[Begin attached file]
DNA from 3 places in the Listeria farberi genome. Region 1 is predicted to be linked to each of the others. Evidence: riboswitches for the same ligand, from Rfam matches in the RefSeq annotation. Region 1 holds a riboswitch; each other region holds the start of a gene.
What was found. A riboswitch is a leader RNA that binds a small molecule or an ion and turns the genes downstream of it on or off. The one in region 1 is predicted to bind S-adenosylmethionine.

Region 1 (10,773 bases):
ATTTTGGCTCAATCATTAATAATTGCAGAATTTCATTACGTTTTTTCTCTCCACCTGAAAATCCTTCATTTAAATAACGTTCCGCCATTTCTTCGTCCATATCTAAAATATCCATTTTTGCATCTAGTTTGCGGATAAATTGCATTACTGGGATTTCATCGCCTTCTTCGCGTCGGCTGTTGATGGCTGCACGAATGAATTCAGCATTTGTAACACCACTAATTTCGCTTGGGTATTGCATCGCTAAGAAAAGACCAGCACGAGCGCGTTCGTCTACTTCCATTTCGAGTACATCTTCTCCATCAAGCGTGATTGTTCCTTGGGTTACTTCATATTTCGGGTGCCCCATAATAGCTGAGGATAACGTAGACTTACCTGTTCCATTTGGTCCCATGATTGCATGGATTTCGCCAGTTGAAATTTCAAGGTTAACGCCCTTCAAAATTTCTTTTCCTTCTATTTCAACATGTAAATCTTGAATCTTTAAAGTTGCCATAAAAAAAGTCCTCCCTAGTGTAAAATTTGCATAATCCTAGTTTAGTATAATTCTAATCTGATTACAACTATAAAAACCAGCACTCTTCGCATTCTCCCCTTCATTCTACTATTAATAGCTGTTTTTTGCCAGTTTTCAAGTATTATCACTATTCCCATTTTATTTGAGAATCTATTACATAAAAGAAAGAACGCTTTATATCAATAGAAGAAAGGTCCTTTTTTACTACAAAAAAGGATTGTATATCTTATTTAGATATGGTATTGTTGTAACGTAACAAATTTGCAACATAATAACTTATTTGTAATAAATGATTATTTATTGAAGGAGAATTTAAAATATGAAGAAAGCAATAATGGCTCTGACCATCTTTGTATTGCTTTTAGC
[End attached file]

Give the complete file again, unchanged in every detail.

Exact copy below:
DNA from 3 places in the Listeria farberi genome. Region 1 is predicted to be linked to each of the others. Evidence: riboswitches for the same ligand, from Rfam matches in the RefSeq annotation. Region 1 holds a riboswitch; each other region holds the start of a gene.
What was found. A riboswitch is a leader RNA that binds a small molecule or an ion and turns the genes downstream of it on or off. The one in region 1 is predicted to bind S-adenosylmethionine.

Region 1 (10,773 bases):
ATTTTGGCTCAATCATTAATAATTGCAGAATTTCATTACGTTTTTTCTCTCCACCTGAAAATCCTTCATTTAAATAACGTTCCGCCATTTCTTCGTCCATATCTAAAATATCCATTTTTGCATCTAGTTTGCGGATAAATTGCATTACTGGGATTTCATCGCCTTCTTCGCGTCGGCTGTTGATGGCTGCACGAATGAATTCAGCATTTGTAACACCACTAATTTCGCTTGGGTATTGCATCGCTAAGAAAAGACCAGCACGAGCGCGTTCGTCTACTTCCATTTCGAGTACATCTTCTCCATCAAGCGTGATTGTTCCTTGGGTTACTTCATATTTCGGGTGCCCCATAATAGCTGAGGATAACGTAGACTTACCTGTTCCATTTGGTCCCATGATTGCATGGATTTCGCCAGTTGAAATTTCAAGGTTAACGCCCTTCAAAATTTCTTTTCCTTCTATTTCAACATGTAAATCTTGAATCTTTAAAGTTGCCATAAAAAAAGTCCTCCCTAGTGTAAAATTTGCATAATCCTAGTTTAGTATAATTCTAATCTGATTACAACTATAAAAACCAGCACTCTTCGCATTCTCCCCTTCATTCTACTATTAATAGCTGTTTTTTGCCAGTTTTCAAGTATTATCACTATTCCCATTTTATTTGAGAATCTATTACATAAAAGAAAGAACGCTTTATATCAATAGAAGAAAGGTCCTTTTTTACTACAAAAAAGGATTGTATATCTTATTTAGATATGGTATTGTTGTAACGTAACAAATTTGCAACATAATAACTTATTTGTAATAAATGATTATTTATTGAAGGAGAATTTAAAATATGAAGAAAGCAATAATGGCTCTGACCATCTTTGTATTGCTTTTAGC